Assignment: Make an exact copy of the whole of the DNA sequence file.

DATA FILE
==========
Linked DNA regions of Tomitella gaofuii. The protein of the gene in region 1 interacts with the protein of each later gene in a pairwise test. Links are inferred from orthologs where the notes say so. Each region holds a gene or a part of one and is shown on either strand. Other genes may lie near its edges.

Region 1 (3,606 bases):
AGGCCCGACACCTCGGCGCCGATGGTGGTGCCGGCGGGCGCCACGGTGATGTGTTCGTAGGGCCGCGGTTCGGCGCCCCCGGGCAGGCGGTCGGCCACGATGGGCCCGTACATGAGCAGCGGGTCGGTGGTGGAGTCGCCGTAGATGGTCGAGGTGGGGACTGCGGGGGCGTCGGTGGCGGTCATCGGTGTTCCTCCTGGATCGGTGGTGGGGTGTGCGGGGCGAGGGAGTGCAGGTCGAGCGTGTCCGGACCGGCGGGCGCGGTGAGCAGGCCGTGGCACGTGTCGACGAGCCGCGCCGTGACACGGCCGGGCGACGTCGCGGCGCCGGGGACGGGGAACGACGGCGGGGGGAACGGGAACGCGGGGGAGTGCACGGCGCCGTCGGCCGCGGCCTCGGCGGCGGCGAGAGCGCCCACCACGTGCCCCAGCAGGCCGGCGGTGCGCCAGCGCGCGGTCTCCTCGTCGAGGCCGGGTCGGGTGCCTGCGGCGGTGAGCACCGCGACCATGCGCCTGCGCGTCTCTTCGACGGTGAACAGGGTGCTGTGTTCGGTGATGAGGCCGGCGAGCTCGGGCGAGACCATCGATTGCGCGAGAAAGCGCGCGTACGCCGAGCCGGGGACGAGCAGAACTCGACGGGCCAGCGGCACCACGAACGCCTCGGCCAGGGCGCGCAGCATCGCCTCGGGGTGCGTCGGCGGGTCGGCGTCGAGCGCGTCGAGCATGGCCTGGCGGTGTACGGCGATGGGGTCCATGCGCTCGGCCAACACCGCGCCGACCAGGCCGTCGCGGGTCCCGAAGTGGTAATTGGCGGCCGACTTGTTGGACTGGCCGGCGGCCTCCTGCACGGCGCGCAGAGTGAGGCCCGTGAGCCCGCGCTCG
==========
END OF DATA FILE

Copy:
Linked DNA regions of Tomitella gaofuii. The protein of the gene in region 1 interacts with the protein of each later gene in a pairwise test. Links are inferred from orthologs where the notes say so. Each region holds a gene or a part of one and is shown on either strand. Other genes may lie near its edges.

Region 1 (3,606 bases):
AGGCCCGACACCTCGGCGCCGATGGTGGTGCCGGCGGGCGCCACGGTGATGTGTTCGTAGGGCCGCGGTTCGGCGCCCCCGGGCAGGCGGTCGGCCACGATGGGCCCGTACATGAGCAGCGGGTCGGTGGTGGAGTCGCCGTAGATGGTCGAGGTGGGGACTGCGGGGGCGTCGGTGGCGGTCATCGGTGTTCCTCCTGGATCGGTGGTGGGGTGTGCGGGGCGAGGGAGTGCAGGTCGAGCGTGTCCGGACCGGCGGGCGCGGTGAGCAGGCCGTGGCACGTGTCGACGAGCCGCGCCGTGACACGGCCGGGCGACGTCGCGGCGCCGGGGACGGGGAACGACGGCGGGGGGAACGGGAACGCGGGGGAGTGCACGGCGCCGTCGGCCGCGGCCTCGGCGGCGGCGAGAGCGCCCACCACGTGCCCCAGCAGGCCGGCGGTGCGCCAGCGCGCGGTCTCCTCGTCGAGGCCGGGTCGGGTGCCTGCGGCGGTGAGCACCGCGACCATGCGCCTGCGCGTCTCTTCGACGGTGAACAGGGTGCTGTGTTCGGTGATGAGGCCGGCGAGCTCGGGCGAGACCATCGATTGCGCGAGAAAGCGCGCGTACGCCGAGCCGGGGACGAGCAGAACTCGACGGGCCAGCGGCACCACGAACGCCTCGGCCAGGGCGCGCAGCATCGCCTCGGGGTGCGTCGGCGGGTCGGCGTCGAGCGCGTCGAGCATGGCCTGGCGGTGTACGGCGATGGGGTCCATGCGCTCGGCCAACACCGCGCCGACCAGGCCGTCGCGGGTCCCGAAGTGGTAATTGGCGGCCGACTTGTTGGACTGGCCGGCGGCCTCCTGCACGGCGCGCAGAGTGAGGCCCGTGAGCCCGCGCTCG